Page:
01 Jul Black Belt Pedagogy – Part 3
Why Girls Need Martial Arts – Pt 3 of Black Belt Pedagogy
Here we go again. We are living in yet another age of cultural upheaval. The roles of men and women are changing amid enormous political and social pressure to re-affirm what it is to be male or female, in order to promote a gender equal world. This is a good thing, and girls and women can’t achieve gender equity unless we change our perception of gender roles. The fallout, however, is that our children hear conflicting messages all around them, and both boys and girls appear to be troubled. Anxiety is of increasing concern. Children seem to be alienated from their communities, their families and their sense of self. It is a clash between nature, nurture and culture where the three don’t seem to be aligned.
Let’s take a look at girls. Jonathan Haidt, in The Coddling of the American Mind, wrote that rates of depression have gone crazy since 2010. For boys it is alarming that rates of depression have gone from 5 to 7%. But for girls the numbers have increased from 12% to 20%. For girls aged 15 to 19 there has been a 62% increase in depression since 2010. For the ages 10 to 14, the rate has increased since 2014 by 120%.
It is not coincidental that Facebook was introduced in 2006. By 2010 50% of teenagers had a phone. And this may have had a huge impact on girls and anxiety. Researchers note that boys overwhelmingly use phones for gaming and porn. But girls use phones for social media. When we look at bullying, relational bullying is most common with girls. Girls damage each other by threatening social relationships. Social media hypercharges relational bullying. There is no relief, or distance allowed from the ongoing tension when the phone can ping at any time to announce the next awful message. And this can be further assisted by the anonymity that can be claimed from fake accounts. Social comparisons are also intensified, particularly through the ability to doctor one’s appearance before posting. The fear of being left out is intensified when it is possible to track both the number of likes you get, but also the friends who pointedly don’t respond. Imagine the fear a socially conscious girl could feel when something is put out on social media and we can monitor everyone else’s reaction to it?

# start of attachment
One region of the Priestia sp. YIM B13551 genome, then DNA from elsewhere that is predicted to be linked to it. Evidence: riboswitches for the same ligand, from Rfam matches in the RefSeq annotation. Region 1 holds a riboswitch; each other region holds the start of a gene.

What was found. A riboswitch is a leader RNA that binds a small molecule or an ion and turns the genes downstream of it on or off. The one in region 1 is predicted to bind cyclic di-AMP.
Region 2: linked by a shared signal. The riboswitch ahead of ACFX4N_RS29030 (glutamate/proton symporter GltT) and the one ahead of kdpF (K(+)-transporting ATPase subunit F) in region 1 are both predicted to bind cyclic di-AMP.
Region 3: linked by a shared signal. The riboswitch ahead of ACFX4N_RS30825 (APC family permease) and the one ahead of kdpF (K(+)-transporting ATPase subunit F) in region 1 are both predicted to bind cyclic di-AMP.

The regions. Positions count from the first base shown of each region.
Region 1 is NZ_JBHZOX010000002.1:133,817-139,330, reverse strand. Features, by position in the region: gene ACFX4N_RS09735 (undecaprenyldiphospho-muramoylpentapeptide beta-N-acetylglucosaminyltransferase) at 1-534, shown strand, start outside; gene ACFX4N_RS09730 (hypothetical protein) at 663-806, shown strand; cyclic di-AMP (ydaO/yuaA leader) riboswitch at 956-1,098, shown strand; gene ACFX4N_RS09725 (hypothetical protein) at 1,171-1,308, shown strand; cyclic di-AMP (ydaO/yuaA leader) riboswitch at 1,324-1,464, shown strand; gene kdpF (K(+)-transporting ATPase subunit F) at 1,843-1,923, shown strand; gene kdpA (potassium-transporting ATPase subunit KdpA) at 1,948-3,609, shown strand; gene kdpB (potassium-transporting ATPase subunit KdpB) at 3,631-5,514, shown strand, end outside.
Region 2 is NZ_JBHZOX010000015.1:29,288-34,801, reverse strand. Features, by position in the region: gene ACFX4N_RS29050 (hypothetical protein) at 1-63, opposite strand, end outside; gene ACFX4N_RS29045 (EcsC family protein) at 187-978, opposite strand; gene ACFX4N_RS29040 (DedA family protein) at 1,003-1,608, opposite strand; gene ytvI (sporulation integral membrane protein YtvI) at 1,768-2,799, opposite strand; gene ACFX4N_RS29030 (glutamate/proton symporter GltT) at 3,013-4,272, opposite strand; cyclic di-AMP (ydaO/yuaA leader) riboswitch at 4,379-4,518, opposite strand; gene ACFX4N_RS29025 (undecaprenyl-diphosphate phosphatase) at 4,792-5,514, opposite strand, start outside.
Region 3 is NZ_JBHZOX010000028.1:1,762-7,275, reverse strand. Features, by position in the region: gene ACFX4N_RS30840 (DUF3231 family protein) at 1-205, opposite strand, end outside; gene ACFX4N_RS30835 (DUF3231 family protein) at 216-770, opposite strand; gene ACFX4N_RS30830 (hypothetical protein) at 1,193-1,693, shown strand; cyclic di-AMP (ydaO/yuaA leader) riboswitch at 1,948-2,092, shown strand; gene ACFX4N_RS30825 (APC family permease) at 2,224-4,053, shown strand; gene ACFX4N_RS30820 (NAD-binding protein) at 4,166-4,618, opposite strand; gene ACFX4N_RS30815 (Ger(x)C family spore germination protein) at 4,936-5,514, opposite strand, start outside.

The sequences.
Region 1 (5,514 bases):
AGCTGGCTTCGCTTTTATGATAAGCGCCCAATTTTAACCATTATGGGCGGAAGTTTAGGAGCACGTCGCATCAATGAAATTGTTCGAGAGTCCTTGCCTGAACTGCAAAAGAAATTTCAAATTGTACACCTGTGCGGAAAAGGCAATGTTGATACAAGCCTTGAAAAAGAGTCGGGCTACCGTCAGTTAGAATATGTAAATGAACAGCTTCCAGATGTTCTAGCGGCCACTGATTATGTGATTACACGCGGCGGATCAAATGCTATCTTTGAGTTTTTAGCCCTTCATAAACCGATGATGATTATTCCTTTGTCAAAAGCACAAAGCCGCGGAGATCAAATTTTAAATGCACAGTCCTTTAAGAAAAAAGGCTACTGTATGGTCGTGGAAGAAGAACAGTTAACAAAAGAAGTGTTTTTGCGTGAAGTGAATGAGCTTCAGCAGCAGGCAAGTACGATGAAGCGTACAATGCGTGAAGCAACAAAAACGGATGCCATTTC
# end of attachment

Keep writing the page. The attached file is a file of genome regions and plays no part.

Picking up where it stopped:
So why are girls so susceptible to anxiety caused by social issues? It is worth looking at the way a girl’s brain works when considering an issue of concern. Researchers like Michael Gurian refer to the “rumination loop”. This is where a problem is perceived that stimulates emotion in the Amygdala. Messages then go to the executive prefrontal brain where options and consequences are considered, then to the mid brain, the cingulate gyrus, the area for focus, then back to the emotional centre, the amygdala. This triangle repeats itself in what has been called the “rumination cycle”. Add to the formula the presence of mirror neurones (more in females) that allow social mimicry, and oxytocin which is much higher in girls, promoting connection and empathy, and we have a perfect storm. What is needed to break this cycle is an interruption to the pattern, a step into action. This is often different to boys where the problem is often that the cerebellum dominates the process, which induces a rapid move to action, sometimes with the negative consequences that we could devote another article to.